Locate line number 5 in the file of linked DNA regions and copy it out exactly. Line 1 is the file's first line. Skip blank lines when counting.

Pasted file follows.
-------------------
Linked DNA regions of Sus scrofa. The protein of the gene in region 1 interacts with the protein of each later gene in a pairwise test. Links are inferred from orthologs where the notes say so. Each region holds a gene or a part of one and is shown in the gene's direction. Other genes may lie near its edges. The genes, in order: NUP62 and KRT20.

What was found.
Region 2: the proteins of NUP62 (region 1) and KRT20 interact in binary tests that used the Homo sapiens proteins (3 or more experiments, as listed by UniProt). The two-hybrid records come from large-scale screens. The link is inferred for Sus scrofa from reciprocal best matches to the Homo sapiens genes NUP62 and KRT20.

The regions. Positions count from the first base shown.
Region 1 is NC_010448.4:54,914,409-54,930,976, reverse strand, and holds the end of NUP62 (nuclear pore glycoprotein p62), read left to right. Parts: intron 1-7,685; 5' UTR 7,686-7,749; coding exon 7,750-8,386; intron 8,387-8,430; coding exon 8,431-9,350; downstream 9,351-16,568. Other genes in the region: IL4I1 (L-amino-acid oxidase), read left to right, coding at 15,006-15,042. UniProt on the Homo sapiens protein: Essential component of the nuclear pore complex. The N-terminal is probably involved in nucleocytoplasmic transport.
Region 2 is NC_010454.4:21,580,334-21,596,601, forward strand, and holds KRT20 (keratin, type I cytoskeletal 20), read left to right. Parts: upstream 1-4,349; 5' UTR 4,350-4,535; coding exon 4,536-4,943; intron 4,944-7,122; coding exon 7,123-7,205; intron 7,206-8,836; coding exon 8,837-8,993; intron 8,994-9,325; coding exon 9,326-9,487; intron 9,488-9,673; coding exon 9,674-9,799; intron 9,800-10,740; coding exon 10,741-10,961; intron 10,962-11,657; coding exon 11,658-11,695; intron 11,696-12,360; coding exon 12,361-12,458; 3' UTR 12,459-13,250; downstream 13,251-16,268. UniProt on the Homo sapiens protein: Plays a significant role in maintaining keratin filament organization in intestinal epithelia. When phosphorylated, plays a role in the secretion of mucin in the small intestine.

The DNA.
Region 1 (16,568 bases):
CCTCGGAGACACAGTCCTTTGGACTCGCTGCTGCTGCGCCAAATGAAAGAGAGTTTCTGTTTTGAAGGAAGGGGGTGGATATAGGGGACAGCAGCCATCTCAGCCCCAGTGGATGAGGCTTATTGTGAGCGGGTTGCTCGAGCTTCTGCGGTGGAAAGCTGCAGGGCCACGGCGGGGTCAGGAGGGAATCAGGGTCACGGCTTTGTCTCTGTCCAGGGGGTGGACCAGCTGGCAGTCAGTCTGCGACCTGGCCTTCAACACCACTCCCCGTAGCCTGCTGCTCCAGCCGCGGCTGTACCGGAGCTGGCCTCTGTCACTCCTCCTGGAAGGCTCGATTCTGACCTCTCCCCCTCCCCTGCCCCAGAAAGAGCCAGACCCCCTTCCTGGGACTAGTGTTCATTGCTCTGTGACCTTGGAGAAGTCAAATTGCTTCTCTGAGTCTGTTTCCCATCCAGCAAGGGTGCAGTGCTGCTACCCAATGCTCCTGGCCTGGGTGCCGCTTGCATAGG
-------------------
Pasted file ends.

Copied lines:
Region 1 is NC_010448.4:54,914,409-54,930,976, reverse strand, and holds the end of NUP62 (nuclear pore glycoprotein p62), read left to right. Parts: intron 1-7,685; 5' UTR 7,686-7,749; coding exon 7,750-8,386; intron 8,387-8,430; coding exon 8,431-9,350; downstream 9,351-16,568. Other genes in the region: IL4I1 (L-amino-acid oxidase), read left to right, coding at 15,006-15,042. UniProt on the Homo sapiens protein: Essential component of the nuclear pore complex. The N-terminal is probably involved in nucleocytoplasmic transport.